I’m not sure who learned more in that group, them or me. What I do know is, there’s no reason for you to struggle with developing a reading-teaching roadmap from scratch. Start with pre-reading skills. Then move through letters, blending, sight words, word families, and other phonics skills. Allow time for review and the natural development of the child.
I have read to my daughter since she was about 2 months old. We have made reading a habit most nights and sometimes dad even joins us. However, she hasn’t seemed to pick up on any words so far. She is being taught to read in school, but I am worried that she isn’t learning as fast as she should. I feel like I’m doing something wrong. Is there a way I can help her?
This book has been a journey for me. I began with a squirmy 4 year old and finished with a squirmy, but able to focus 5 year old. I observed how my daughter learned and how I communicate under difficult circumstances. Not only am I glad I taught her to read myself, I'm glad I spent this last year and a half studying her learning habits and becoming a better teacher. Easy lessons by nature do not mean that focusing is easy for a child. I had to be creative and consistent. I implemented many ideas ...more
She is a very headstrong little girl and i struggle to keep her to that level where she isn’t being pushed but she is still doing some reading so that she doesn’t slip back over the Summer holidays….Help anyone who can help me show her how enjoyable it can be, … we have been taking trips to the library, weplay Roadsign games when out driving, whenever we go anywhere I encourage her to try and work the words out…even if it be the Push and Pull signs on the doors…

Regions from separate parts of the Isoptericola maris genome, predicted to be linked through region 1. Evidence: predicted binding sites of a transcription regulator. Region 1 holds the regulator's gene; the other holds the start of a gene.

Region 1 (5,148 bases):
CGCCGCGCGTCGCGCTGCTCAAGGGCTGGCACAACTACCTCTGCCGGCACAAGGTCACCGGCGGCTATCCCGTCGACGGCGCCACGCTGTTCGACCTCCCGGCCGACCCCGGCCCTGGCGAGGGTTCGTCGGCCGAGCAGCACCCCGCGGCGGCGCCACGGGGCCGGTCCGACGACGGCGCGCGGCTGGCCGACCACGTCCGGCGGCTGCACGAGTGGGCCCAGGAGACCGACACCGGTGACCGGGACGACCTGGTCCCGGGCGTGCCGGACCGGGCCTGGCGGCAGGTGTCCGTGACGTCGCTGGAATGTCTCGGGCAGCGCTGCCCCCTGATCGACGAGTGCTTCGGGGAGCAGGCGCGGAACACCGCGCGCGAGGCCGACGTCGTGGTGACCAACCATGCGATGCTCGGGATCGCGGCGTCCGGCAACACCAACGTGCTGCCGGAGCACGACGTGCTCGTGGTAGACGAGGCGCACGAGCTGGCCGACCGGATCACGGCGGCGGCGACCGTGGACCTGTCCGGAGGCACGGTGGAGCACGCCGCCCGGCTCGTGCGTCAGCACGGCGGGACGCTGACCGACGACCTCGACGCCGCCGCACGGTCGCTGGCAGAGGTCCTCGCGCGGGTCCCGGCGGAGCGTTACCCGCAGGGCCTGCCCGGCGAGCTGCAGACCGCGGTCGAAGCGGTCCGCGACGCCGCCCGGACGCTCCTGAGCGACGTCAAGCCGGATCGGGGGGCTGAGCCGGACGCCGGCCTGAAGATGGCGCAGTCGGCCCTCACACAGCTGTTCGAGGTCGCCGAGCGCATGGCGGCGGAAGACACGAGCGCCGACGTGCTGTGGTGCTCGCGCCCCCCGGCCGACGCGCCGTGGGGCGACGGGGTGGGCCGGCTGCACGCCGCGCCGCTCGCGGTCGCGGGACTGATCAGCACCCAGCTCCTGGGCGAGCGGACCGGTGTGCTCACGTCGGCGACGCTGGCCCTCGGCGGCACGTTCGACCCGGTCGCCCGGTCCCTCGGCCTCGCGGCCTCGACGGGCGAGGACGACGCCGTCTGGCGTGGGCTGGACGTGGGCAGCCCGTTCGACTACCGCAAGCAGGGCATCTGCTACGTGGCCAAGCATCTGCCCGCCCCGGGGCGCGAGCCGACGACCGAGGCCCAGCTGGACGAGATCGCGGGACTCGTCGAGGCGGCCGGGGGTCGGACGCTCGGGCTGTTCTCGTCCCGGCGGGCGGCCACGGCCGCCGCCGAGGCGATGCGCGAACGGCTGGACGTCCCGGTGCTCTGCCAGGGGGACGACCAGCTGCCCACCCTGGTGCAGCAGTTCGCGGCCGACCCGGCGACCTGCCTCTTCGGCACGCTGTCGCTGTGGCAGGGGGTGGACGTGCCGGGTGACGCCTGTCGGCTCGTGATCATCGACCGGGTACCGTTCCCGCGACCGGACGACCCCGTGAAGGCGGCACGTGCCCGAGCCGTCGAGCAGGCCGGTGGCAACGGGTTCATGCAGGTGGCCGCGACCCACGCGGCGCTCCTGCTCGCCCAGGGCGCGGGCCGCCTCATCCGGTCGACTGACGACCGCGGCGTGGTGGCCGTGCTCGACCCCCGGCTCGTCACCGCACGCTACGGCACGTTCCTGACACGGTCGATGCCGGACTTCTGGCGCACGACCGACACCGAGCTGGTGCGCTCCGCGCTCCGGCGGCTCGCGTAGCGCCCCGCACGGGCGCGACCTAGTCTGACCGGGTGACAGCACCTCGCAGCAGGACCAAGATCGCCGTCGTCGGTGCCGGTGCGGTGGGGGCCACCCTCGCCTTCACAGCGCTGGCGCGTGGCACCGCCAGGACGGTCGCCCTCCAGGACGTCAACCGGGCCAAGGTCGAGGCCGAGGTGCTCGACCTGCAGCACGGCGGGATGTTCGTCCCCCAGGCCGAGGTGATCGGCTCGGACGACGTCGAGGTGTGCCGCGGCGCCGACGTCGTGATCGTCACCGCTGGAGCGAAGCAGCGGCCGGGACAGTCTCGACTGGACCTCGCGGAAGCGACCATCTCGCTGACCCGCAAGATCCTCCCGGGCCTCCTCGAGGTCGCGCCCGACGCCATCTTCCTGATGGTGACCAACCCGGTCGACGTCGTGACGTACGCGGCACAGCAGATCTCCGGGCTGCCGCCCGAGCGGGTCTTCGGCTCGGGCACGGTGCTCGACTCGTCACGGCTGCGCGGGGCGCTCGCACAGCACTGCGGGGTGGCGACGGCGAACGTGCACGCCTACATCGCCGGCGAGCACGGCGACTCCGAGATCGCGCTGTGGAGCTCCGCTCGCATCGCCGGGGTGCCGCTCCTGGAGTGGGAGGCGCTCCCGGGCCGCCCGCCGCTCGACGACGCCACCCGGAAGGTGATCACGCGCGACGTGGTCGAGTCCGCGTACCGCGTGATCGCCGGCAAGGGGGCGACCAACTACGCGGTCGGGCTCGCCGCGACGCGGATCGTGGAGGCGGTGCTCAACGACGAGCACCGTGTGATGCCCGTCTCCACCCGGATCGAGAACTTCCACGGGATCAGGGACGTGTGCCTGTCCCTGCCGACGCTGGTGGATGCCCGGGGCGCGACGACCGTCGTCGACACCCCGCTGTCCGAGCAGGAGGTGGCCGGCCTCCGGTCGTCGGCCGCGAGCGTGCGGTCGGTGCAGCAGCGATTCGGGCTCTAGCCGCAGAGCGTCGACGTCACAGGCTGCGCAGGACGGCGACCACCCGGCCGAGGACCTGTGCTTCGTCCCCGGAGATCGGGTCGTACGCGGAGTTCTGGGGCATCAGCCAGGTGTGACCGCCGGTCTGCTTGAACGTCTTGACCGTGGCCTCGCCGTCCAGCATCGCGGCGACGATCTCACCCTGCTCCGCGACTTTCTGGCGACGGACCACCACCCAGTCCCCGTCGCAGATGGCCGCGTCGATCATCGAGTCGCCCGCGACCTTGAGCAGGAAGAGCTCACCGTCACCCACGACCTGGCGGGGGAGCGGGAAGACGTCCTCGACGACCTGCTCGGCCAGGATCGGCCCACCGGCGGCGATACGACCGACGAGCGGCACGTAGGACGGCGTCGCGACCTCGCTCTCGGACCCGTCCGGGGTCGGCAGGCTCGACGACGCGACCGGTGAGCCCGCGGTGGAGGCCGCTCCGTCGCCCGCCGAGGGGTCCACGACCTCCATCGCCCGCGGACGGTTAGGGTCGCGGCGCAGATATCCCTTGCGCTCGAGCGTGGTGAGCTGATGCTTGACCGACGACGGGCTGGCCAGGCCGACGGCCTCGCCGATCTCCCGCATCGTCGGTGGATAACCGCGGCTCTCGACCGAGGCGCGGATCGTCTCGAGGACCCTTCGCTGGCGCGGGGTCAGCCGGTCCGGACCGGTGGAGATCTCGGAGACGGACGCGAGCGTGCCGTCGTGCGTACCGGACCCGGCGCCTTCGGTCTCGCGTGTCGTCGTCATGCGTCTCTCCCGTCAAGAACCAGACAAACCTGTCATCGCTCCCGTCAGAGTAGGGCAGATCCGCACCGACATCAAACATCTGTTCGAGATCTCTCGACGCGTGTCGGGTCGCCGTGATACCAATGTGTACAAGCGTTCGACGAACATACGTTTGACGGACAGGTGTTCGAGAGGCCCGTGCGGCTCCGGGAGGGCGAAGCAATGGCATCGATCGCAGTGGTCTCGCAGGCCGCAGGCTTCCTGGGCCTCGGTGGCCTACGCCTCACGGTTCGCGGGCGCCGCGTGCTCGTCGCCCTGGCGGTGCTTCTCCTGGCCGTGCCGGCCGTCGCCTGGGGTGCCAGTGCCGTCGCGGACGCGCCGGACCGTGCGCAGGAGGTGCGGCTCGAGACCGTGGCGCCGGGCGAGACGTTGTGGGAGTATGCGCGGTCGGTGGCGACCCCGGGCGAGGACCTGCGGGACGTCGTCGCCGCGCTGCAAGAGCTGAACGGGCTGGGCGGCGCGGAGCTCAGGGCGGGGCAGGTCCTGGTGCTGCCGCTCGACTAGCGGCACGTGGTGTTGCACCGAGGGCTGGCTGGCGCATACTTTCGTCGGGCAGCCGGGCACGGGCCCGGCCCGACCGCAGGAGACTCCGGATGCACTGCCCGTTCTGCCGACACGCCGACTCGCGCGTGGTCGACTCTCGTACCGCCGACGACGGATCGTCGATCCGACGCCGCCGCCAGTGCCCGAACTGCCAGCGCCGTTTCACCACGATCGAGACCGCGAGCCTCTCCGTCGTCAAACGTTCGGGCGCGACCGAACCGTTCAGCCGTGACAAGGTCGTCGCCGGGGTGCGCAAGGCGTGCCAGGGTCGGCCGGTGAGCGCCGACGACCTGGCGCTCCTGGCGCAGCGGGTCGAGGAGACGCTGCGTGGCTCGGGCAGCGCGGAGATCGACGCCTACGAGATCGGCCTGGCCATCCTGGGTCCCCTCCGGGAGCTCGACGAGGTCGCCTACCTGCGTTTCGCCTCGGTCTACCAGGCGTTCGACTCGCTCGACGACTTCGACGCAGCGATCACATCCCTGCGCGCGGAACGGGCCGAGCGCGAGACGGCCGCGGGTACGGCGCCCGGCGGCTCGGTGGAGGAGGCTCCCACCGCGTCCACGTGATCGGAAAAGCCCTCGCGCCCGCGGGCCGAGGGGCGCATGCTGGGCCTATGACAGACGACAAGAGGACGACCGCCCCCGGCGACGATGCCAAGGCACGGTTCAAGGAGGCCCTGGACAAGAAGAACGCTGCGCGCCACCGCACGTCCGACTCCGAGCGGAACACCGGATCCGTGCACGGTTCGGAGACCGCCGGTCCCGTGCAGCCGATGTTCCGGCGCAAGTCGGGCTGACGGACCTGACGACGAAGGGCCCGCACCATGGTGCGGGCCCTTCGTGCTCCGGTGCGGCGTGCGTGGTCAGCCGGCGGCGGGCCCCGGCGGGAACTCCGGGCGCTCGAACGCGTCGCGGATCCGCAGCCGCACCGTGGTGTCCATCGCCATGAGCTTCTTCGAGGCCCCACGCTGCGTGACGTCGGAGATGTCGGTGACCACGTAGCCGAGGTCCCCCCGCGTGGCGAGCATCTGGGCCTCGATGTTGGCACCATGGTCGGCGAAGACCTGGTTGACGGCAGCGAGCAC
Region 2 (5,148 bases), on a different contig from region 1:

If you, for example, showed your child 100 objects, 10 at a time (like a duster, a cup, a pencil, a shoe, etc) and asked them to memorise these items, you can easily get them to recall and identify all 100 of these items in a few weeks. This is the exact process that you will use to teach your child the 100 most common words giving them access to half of everything written.
At times she compares herself to her public schooled peers and I think, feels a bit frustrated. We encourage her by reminding her of the things she can do in addition to learning to read (playing the cello, doing great mental math, dancing in ballet, painting on canvas, baking mult-layer cakes using her own recipes, sewing her own designs, leaning to type on the computer, etc.)
Are you concerned that your child might have a learning disability? As with almost any disability, early intervention can prevent problems in the future. In the preschool years, speech delays are much more noticeable than the learning disabilities that may affect a child’s efforts to read. Ask your pediatrician for advice if you are concerned that your child is speech delayed.
You can’t sound out words or write them without knowing the letter sounds. Most kindergartens teach the letters, and parents can teach them, too. I just checked a toy store website and found 282 products based on letter names and another 88 on letter sounds, including ABC books, charts, cards, blocks, magnet letters, floor mats, puzzles, lampshades, bed sheets, and programs for tablets and computers. You don’t need all of that (a pencil and paper are sufficient), but there is lots of support out there for parents to help kids learn these skills. Keep the lessons brief and fun, no more than 5–10 minutes for young’uns. Understanding the different developmental stages of reading and writing skills will help to guide your lessons and expectations.